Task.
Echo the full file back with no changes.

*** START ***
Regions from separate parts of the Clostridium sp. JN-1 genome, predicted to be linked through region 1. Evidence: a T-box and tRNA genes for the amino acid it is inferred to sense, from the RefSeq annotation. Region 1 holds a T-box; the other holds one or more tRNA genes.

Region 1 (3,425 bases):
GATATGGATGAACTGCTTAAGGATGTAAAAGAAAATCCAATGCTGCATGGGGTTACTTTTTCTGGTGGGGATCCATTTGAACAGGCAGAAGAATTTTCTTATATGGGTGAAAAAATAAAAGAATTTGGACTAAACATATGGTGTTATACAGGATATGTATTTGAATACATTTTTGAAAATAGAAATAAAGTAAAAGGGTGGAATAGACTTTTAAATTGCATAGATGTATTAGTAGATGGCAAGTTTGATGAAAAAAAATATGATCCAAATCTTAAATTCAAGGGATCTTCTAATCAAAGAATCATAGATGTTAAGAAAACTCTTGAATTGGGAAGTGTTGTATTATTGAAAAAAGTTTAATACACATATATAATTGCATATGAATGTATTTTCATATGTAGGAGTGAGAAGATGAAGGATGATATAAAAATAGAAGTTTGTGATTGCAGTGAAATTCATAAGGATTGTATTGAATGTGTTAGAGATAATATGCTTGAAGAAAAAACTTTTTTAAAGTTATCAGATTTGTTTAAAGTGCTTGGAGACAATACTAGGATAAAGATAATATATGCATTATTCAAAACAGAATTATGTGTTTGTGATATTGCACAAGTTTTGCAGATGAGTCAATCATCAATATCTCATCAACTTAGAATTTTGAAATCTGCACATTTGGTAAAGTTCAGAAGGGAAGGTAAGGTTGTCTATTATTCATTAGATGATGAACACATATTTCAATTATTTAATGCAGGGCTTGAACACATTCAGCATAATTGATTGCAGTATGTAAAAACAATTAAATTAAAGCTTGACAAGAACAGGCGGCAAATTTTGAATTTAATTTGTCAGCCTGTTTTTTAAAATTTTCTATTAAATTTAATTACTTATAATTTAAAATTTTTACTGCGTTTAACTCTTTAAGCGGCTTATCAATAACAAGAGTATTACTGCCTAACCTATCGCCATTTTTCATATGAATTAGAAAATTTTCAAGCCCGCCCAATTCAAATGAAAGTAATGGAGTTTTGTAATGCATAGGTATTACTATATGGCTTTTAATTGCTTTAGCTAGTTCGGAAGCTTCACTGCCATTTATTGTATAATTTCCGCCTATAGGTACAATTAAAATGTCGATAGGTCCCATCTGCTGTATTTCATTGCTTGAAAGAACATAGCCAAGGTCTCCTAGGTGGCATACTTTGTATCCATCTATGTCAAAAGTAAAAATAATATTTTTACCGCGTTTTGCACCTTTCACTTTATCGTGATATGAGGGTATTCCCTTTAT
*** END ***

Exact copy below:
Regions from separate parts of the Clostridium sp. JN-1 genome, predicted to be linked through region 1. Evidence: a T-box and tRNA genes for the amino acid it is inferred to sense, from the RefSeq annotation. Region 1 holds a T-box; the other holds one or more tRNA genes.

Region 1 (3,425 bases):
GATATGGATGAACTGCTTAAGGATGTAAAAGAAAATCCAATGCTGCATGGGGTTACTTTTTCTGGTGGGGATCCATTTGAACAGGCAGAAGAATTTTCTTATATGGGTGAAAAAATAAAAGAATTTGGACTAAACATATGGTGTTATACAGGATATGTATTTGAATACATTTTTGAAAATAGAAATAAAGTAAAAGGGTGGAATAGACTTTTAAATTGCATAGATGTATTAGTAGATGGCAAGTTTGATGAAAAAAAATATGATCCAAATCTTAAATTCAAGGGATCTTCTAATCAAAGAATCATAGATGTTAAGAAAACTCTTGAATTGGGAAGTGTTGTATTATTGAAAAAAGTTTAATACACATATATAATTGCATATGAATGTATTTTCATATGTAGGAGTGAGAAGATGAAGGATGATATAAAAATAGAAGTTTGTGATTGCAGTGAAATTCATAAGGATTGTATTGAATGTGTTAGAGATAATATGCTTGAAGAAAAAACTTTTTTAAAGTTATCAGATTTGTTTAAAGTGCTTGGAGACAATACTAGGATAAAGATAATATATGCATTATTCAAAACAGAATTATGTGTTTGTGATATTGCACAAGTTTTGCAGATGAGTCAATCATCAATATCTCATCAACTTAGAATTTTGAAATCTGCACATTTGGTAAAGTTCAGAAGGGAAGGTAAGGTTGTCTATTATTCATTAGATGATGAACACATATTTCAATTATTTAATGCAGGGCTTGAACACATTCAGCATAATTGATTGCAGTATGTAAAAACAATTAAATTAAAGCTTGACAAGAACAGGCGGCAAATTTTGAATTTAATTTGTCAGCCTGTTTTTTAAAATTTTCTATTAAATTTAATTACTTATAATTTAAAATTTTTACTGCGTTTAACTCTTTAAGCGGCTTATCAATAACAAGAGTATTACTGCCTAACCTATCGCCATTTTTCATATGAATTAGAAAATTTTCAAGCCCGCCCAATTCAAATGAAAGTAATGGAGTTTTGTAATGCATAGGTATTACTATATGGCTTTTAATTGCTTTAGCTAGTTCGGAAGCTTCACTGCCATTTATTGTATAATTTCCGCCTATAGGTACAATTAAAATGTCGATAGGTCCCATCTGCTGTATTTCATTGCTTGAAAGAACATAGCCAAGGTCTCCTAGGTGGCATACTTTGTATCCATCTATGTCAAAAGTAAAAATAATATTTTTACCGCGTTTTGCACCTTTCACTTTATCGTGATATGAGGGTATTCCCTTTAT